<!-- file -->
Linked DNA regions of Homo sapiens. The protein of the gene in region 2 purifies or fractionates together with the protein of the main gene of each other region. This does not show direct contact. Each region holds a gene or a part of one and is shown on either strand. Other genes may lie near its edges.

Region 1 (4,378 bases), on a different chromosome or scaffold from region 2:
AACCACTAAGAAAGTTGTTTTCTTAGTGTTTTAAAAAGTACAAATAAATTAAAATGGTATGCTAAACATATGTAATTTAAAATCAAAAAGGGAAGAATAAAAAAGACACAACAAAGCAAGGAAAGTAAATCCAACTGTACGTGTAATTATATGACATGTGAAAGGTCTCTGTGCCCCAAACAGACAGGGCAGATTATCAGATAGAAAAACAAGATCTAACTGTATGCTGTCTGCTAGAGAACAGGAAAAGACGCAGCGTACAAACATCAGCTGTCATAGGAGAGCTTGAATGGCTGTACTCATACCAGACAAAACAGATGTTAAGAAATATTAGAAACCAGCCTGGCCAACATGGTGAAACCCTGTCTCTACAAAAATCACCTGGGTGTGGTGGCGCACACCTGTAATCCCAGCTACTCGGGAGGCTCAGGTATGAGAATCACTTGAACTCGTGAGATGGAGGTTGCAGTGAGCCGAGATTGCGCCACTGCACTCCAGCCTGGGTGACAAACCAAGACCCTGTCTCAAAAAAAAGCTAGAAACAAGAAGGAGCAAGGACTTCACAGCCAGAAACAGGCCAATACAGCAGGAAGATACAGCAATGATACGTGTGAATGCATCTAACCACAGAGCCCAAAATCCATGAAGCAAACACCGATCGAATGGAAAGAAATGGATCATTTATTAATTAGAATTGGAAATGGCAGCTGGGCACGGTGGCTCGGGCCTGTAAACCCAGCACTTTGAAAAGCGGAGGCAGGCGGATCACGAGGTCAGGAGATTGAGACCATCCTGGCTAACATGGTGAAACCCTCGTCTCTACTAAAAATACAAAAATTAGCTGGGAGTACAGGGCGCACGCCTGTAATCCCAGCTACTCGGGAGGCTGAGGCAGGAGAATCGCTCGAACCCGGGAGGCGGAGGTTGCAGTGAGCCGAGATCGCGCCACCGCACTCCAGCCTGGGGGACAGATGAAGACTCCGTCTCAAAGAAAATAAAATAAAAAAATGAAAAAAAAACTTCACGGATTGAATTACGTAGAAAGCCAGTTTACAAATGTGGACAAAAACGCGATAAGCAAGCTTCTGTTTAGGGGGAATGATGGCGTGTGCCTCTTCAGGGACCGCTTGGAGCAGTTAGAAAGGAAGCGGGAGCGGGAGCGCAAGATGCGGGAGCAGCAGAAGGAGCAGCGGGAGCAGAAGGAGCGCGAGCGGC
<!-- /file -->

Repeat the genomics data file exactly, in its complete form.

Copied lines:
Linked DNA regions of Homo sapiens. The protein of the gene in region 2 purifies or fractionates together with the protein of the main gene of each other region. This does not show direct contact. Each region holds a gene or a part of one and is shown on either strand. Other genes may lie near its edges.

Region 1 (4,378 bases), on a different chromosome or scaffold from region 2:
AACCACTAAGAAAGTTGTTTTCTTAGTGTTTTAAAAAGTACAAATAAATTAAAATGGTATGCTAAACATATGTAATTTAAAATCAAAAAGGGAAGAATAAAAAAGACACAACAAAGCAAGGAAAGTAAATCCAACTGTACGTGTAATTATATGACATGTGAAAGGTCTCTGTGCCCCAAACAGACAGGGCAGATTATCAGATAGAAAAACAAGATCTAACTGTATGCTGTCTGCTAGAGAACAGGAAAAGACGCAGCGTACAAACATCAGCTGTCATAGGAGAGCTTGAATGGCTGTACTCATACCAGACAAAACAGATGTTAAGAAATATTAGAAACCAGCCTGGCCAACATGGTGAAACCCTGTCTCTACAAAAATCACCTGGGTGTGGTGGCGCACACCTGTAATCCCAGCTACTCGGGAGGCTCAGGTATGAGAATCACTTGAACTCGTGAGATGGAGGTTGCAGTGAGCCGAGATTGCGCCACTGCACTCCAGCCTGGGTGACAAACCAAGACCCTGTCTCAAAAAAAAGCTAGAAACAAGAAGGAGCAAGGACTTCACAGCCAGAAACAGGCCAATACAGCAGGAAGATACAGCAATGATACGTGTGAATGCATCTAACCACAGAGCCCAAAATCCATGAAGCAAACACCGATCGAATGGAAAGAAATGGATCATTTATTAATTAGAATTGGAAATGGCAGCTGGGCACGGTGGCTCGGGCCTGTAAACCCAGCACTTTGAAAAGCGGAGGCAGGCGGATCACGAGGTCAGGAGATTGAGACCATCCTGGCTAACATGGTGAAACCCTCGTCTCTACTAAAAATACAAAAATTAGCTGGGAGTACAGGGCGCACGCCTGTAATCCCAGCTACTCGGGAGGCTGAGGCAGGAGAATCGCTCGAACCCGGGAGGCGGAGGTTGCAGTGAGCCGAGATCGCGCCACCGCACTCCAGCCTGGGGGACAGATGAAGACTCCGTCTCAAAGAAAATAAAATAAAAAAATGAAAAAAAAACTTCACGGATTGAATTACGTAGAAAGCCAGTTTACAAATGTGGACAAAAACGCGATAAGCAAGCTTCTGTTTAGGGGGAATGATGGCGTGTGCCTCTTCAGGGACCGCTTGGAGCAGTTAGAAAGGAAGCGGGAGCGGGAGCGCAAGATGCGGGAGCAGCAGAAGGAGCAGCGGGAGCAGAAGGAGCGCGAGCGGC